Matthew Jones House

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Matthew Jones House
Matthew Jones House facade.jpg
The Matthew Jones House.
Matthew Jones House is located in Virginia
Matthew Jones House
Matthew Jones House is located in the US
Matthew Jones House
Location Taylor Ave. and Harrison Rd., Fort Eustis, Newport News, Virginia
Coordinates 37°9′37″N 76°36′11″W / 37.16028°N 76.60306°W / 37.16028; -76.60306Coordinates: 37°9′37″N 76°36′11″W / 37.16028°N 76.60306°W / 37.16028; -76.60306
Area 0 acres (0 ha)
Built 1727 (1727)
NRHP Reference # 69000342[1]
VLR # 121-0006
Significant dates
Added to NRHP June 11, 1969
Designated VLR November 5, 1968[2]

The Matthew Jones House is a historic plantation house located on Fort Eustis in Newport News, Virginia. The house sits on a hill toward the northern end of Mulberry Island, overlooking the James River. It was built ca. 1725 as a one-and-a-half-story frame dwelling with brick chimneys and later underwent two major renovations. During the first renovation, in 1730, the walls were bricked in and a shed room and porch tower were added. During the second, in 1893, the house was raised to a full two stories. In 1918 the house and its surrounding land were acquired by the U.S. government for the establishment of an army post. By the late twentieth century, the Matthew Jones House had fallen into grave disrepair. In 1993 it was preserved and rehabilitated by the National Park Service in cooperation with the U.S. Army Corps of Engineers. Today it serves as an architectural museum.

At times in the past the Matthew Jones House was also known as the “Brick House” for its construction, and the nearby creek, now known as Milstead Creek, was once called Brick House Creek. It is frequently stated in popular histories of the area and on the Matthew Jones House roadside historical marker that the plantation was once known as “Bourbon".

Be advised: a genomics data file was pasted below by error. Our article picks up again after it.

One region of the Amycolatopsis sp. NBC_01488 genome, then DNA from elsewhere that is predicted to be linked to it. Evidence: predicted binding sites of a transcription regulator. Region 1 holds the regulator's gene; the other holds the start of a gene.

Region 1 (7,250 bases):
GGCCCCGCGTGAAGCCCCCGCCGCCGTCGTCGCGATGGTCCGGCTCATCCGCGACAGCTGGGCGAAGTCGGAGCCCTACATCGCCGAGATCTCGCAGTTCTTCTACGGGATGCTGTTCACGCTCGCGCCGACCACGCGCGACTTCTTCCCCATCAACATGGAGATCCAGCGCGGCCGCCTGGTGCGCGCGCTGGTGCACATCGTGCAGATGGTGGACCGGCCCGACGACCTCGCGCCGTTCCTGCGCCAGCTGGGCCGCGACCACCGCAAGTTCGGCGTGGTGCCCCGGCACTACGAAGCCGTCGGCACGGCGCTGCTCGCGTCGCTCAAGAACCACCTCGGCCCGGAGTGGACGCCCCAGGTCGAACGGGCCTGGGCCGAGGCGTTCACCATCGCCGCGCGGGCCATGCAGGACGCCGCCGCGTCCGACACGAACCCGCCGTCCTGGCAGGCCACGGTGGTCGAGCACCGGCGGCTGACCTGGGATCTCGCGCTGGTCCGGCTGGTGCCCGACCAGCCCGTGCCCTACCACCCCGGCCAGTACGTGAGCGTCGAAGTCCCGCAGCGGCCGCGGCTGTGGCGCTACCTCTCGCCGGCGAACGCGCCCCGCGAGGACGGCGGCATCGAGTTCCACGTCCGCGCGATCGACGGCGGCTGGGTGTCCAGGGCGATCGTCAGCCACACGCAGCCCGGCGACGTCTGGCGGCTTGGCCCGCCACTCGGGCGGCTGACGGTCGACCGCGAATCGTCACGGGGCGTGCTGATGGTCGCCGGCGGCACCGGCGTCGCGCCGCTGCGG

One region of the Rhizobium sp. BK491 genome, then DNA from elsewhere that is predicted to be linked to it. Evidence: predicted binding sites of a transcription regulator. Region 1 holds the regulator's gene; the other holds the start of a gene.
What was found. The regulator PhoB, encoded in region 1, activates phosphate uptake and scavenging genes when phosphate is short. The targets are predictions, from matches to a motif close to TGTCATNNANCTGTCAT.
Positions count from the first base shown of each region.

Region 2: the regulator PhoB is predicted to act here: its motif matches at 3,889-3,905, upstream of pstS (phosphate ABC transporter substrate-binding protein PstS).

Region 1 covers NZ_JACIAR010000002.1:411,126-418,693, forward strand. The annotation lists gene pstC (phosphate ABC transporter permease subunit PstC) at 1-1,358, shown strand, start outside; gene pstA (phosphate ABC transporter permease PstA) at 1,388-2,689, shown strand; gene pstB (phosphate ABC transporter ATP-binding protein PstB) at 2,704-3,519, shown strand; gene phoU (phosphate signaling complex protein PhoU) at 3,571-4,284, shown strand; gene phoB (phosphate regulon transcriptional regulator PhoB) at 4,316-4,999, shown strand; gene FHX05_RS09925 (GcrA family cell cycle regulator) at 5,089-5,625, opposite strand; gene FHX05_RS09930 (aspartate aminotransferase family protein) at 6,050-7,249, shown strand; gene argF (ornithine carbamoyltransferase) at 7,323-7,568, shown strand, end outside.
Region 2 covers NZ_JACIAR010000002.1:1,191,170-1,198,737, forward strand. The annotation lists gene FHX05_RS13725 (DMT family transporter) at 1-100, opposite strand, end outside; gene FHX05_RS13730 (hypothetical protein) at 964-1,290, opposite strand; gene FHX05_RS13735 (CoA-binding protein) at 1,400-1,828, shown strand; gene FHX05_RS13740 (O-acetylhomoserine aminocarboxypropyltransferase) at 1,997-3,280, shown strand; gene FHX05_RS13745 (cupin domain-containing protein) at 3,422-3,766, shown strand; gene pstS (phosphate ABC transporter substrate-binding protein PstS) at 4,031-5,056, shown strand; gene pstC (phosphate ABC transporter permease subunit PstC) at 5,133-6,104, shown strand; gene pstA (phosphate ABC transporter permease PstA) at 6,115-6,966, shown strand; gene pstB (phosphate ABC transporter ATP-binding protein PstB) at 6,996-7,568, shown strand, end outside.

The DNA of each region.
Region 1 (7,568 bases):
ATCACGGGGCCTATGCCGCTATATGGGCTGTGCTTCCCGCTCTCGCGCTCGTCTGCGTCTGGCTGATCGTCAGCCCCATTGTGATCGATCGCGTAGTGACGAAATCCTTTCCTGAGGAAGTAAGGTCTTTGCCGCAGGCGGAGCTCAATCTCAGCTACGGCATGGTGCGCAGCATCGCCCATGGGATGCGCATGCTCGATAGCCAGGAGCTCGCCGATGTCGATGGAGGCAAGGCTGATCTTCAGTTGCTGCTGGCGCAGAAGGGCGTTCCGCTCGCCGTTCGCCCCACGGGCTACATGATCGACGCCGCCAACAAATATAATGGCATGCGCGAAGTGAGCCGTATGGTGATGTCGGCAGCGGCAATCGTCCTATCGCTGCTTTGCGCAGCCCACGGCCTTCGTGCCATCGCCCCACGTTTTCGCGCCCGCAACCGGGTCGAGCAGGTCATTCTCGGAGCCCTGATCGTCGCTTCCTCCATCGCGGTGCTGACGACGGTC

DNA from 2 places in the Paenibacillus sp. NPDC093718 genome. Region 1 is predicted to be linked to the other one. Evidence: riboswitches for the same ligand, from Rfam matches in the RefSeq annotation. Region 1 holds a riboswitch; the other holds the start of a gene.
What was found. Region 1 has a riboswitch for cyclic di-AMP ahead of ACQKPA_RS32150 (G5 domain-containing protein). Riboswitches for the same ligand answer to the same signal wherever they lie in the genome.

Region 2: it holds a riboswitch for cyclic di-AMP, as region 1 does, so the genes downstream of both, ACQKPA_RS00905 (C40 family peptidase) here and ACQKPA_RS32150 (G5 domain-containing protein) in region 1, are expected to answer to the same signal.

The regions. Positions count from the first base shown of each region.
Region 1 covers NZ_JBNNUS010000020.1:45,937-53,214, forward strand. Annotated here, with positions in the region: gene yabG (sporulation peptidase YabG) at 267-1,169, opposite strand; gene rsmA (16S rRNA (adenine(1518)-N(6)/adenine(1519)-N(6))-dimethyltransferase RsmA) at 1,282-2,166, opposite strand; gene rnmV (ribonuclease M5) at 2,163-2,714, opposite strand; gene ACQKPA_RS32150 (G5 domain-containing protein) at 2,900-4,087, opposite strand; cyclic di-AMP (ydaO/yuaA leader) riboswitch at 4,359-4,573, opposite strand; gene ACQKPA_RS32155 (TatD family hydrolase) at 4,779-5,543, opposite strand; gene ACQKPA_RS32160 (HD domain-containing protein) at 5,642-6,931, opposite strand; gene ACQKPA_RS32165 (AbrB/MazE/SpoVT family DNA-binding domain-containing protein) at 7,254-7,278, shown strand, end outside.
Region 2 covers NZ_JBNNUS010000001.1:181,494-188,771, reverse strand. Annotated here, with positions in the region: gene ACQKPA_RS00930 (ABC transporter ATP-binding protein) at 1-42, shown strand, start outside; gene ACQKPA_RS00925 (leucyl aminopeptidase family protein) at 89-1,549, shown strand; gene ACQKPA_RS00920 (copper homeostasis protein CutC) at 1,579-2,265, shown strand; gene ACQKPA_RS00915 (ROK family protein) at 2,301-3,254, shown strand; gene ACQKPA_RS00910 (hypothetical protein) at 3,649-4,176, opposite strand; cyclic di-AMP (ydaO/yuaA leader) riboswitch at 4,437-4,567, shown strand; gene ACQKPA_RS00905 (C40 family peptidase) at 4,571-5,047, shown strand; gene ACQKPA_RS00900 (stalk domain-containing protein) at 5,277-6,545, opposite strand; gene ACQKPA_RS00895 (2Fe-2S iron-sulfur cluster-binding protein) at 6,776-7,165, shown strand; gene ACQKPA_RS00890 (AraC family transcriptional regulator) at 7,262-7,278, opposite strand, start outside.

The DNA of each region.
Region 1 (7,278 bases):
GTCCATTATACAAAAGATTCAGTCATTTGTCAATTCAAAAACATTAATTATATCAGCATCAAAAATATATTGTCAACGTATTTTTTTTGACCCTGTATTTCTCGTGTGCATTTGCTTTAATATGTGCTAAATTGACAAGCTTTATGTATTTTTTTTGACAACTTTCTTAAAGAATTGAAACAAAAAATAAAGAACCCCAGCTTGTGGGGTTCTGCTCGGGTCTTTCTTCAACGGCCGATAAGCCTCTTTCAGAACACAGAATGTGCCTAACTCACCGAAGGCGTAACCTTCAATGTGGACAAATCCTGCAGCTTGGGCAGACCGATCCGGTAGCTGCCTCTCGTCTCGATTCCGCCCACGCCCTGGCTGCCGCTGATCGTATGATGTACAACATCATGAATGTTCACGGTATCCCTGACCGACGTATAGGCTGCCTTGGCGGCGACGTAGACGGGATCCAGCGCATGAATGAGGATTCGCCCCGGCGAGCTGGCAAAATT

Period I (ca. 1725)[edit]

The Matthew Jones House, named after its original owner, was built around 1725 as a 1 12-story frame house with brick chimneys. The house in its earliest form was earthfast – rather than the house standing on a foundation, its main structural posts extended into the ground. The original form of the house was a two-room hall and parlor style dwelling,[3] with the hall serving as a multipurpose living and working room and the parlor, or chamber, used for sleeping and private dining.

An exterior brick kitchen was built in 1727.[4]

Period II (1730)[edit]

Matthew Jones died in 1728 and left his house to his son Scervant, who was a minor at the time. Scervant’s guardian, John Jones, embarked on improvements to the house which had probably been planned by Matthew before his death. The exterior walls of the house were rebuilt in brick,[4] though several beams from the earlier framing were retained as part of the roof framing and have survived to this day.[5] The house also acquired a cellar at this time and was no longer earthfast, but rather had a brick foundation. The foundation was laid in English bond, while brickwork in the rest of the house was laid using Flemish bond. Several decorative elements are present in the brickwork: the headers of the bricks are glazed, and rubbed bricks were used around the windows and at the corners of the building.

Southeast elevation of the Matthew Jones House, showing the Period II porch tower and shed room additions.